The role of an organization’s internal IT department is changing significantly, noted Phil Vokins, Intel’s Channels Manager for Canada, during a presentation at CDW Canada’s recent BTEX event in Toronto. In the past, business users would come to the IT department with requests for projects. If the IT department didn’t think a project made sense, it could politely decline the request and that would be the end of the issue.
Today, if users don’t get their projects approved, they can circumvent the IT department and turn to the public cloud. This puts added pressure on IT departments to deliver more services.
Although the public cloud has a reputation for being low cost, the IT department can actually save businesses money through well-run, on-premise services, Vokins noted. The public cloud’s big advantage is agility, and IT departments need to match that agility if they want their users to stay away from the public cloud.
Portability and interoperability are key to a multicloud strategy
Vokins outlined Intel’s internal multicloud strategy as a model other organizations can follow to improve their IT department’s flexibility. Intel began its first private cloud effort back in 2010. But that initial strategy centred around Infrastructure-as-a-Service – providing compute, storage and network capabilities on demand.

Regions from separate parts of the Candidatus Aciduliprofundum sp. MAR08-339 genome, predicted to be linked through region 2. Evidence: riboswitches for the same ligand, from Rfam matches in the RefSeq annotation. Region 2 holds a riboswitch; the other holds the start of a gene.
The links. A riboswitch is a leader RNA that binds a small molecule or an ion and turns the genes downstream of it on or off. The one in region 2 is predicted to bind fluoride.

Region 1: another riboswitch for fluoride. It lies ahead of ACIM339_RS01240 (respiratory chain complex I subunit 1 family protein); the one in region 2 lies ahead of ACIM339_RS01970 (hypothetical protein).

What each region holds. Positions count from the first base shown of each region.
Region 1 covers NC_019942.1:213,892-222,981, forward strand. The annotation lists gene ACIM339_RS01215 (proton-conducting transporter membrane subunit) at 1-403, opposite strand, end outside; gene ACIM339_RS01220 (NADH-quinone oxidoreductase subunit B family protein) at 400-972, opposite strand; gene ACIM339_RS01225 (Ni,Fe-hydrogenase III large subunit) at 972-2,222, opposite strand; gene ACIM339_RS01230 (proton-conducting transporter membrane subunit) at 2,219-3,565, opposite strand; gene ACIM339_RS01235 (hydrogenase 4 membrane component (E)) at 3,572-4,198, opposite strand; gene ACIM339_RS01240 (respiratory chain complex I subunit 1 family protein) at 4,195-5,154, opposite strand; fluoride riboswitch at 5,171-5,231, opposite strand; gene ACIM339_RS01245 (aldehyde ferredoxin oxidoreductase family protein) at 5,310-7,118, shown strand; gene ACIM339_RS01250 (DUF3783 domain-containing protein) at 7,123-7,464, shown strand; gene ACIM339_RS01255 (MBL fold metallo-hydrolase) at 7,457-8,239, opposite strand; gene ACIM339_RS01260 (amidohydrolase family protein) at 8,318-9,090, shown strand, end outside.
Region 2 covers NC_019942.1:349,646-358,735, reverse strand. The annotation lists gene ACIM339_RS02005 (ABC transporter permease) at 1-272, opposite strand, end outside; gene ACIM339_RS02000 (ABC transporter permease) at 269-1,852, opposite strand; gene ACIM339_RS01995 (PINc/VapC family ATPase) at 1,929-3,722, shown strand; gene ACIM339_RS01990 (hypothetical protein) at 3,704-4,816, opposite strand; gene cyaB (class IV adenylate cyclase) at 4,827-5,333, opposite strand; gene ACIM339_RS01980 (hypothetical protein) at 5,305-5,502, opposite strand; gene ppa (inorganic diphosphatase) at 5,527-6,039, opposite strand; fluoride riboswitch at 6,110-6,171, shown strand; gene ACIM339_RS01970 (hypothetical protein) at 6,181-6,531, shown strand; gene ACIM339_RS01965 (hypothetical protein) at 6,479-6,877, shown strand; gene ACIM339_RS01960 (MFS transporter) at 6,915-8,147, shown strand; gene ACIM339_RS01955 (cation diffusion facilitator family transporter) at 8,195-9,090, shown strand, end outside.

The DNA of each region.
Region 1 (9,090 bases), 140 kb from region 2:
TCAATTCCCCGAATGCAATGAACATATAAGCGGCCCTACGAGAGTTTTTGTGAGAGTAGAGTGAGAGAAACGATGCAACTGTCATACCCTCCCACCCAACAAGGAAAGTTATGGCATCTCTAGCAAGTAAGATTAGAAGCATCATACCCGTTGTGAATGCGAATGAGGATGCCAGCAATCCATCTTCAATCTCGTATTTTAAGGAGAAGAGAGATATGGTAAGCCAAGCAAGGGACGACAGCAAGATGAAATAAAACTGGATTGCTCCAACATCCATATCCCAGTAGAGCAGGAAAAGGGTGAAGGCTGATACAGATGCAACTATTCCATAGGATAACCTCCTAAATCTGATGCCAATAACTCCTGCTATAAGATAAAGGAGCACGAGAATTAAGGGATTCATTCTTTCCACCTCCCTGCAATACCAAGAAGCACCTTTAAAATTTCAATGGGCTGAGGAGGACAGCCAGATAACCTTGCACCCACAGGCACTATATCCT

Now, Intel’s focus is on having software run in the cloud, independent of any specific infrastructure, in order to provide more portable and interoperable services. The platform relies on a combination of services from multiple public cloud providers, as well as private cloud to offer business users as much flexibility as possible.
“The multicloud platform is a cloud service that enables applications to have multiple deployment options and it takes the focus away from the infrastructure,” Vokins explained. “As we move up the application stack, the more abstraction we have and the more our developers can focus on just writing applications.”
Intel is also offering database-as-a-service on its multicloud platform. This enables developers to manage databases without requesting infrastructure. They can provision a database in seconds with just a few mouse clicks.
Focus on applications with business value
Intel is now working on rationalizing its applications. When the company looks at apps it asks two questions: 1) Does the app have business value, or is it near the end of its usefulness? 2) Is the app making the best use of resources assigned to it? Vokins noted some applications are coupled tightly to infrastructure for legacy reasons and others – such as real-time analytics – need to stay near dedicated infrastructure because of latency. Most applications can be abstracted from hardware, however, saving a significant amount of money.
Separating applications from infrastructure is a long journey, but Vokins noted it can have big benefits for organizations by providing flexibility, agility and a consistent end user experience, as well as big budget savings.
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